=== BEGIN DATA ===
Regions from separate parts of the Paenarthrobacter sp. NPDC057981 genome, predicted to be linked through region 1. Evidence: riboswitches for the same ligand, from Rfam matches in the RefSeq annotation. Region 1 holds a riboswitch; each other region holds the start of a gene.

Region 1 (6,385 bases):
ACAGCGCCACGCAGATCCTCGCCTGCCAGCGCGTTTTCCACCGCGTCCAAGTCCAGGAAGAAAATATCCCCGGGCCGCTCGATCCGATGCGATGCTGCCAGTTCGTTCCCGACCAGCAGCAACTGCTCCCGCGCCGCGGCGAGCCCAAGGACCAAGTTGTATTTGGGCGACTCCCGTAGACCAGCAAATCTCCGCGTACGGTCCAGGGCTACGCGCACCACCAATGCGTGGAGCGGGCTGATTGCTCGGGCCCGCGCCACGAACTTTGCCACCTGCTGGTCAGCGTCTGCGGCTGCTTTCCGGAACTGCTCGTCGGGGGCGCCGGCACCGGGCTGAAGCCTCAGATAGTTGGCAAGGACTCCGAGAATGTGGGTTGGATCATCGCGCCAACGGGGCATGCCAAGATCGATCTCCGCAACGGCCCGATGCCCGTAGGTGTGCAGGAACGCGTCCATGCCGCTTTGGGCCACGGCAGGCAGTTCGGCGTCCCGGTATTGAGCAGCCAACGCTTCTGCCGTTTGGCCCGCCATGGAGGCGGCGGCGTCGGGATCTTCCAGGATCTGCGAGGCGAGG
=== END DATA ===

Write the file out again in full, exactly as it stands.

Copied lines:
Regions from separate parts of the Paenarthrobacter sp. NPDC057981 genome, predicted to be linked through region 1. Evidence: riboswitches for the same ligand, from Rfam matches in the RefSeq annotation. Region 1 holds a riboswitch; each other region holds the start of a gene.

Region 1 (6,385 bases):
ACAGCGCCACGCAGATCCTCGCCTGCCAGCGCGTTTTCCACCGCGTCCAAGTCCAGGAAGAAAATATCCCCGGGCCGCTCGATCCGATGCGATGCTGCCAGTTCGTTCCCGACCAGCAGCAACTGCTCCCGCGCCGCGGCGAGCCCAAGGACCAAGTTGTATTTGGGCGACTCCCGTAGACCAGCAAATCTCCGCGTACGGTCCAGGGCTACGCGCACCACCAATGCGTGGAGCGGGCTGATTGCTCGGGCCCGCGCCACGAACTTTGCCACCTGCTGGTCAGCGTCTGCGGCTGCTTTCCGGAACTGCTCGTCGGGGGCGCCGGCACCGGGCTGAAGCCTCAGATAGTTGGCAAGGACTCCGAGAATGTGGGTTGGATCATCGCGCCAACGGGGCATGCCAAGATCGATCTCCGCAACGGCCCGATGCCCGTAGGTGTGCAGGAACGCGTCCATGCCGCTTTGGGCCACGGCAGGCAGTTCGGCGTCCCGGTATTGAGCAGCCAACGCTTCTGCCGTTTGGCCCGCCATGGAGGCGGCGGCGTCGGGATCTTCCAGGATCTGCGAGGCGAGG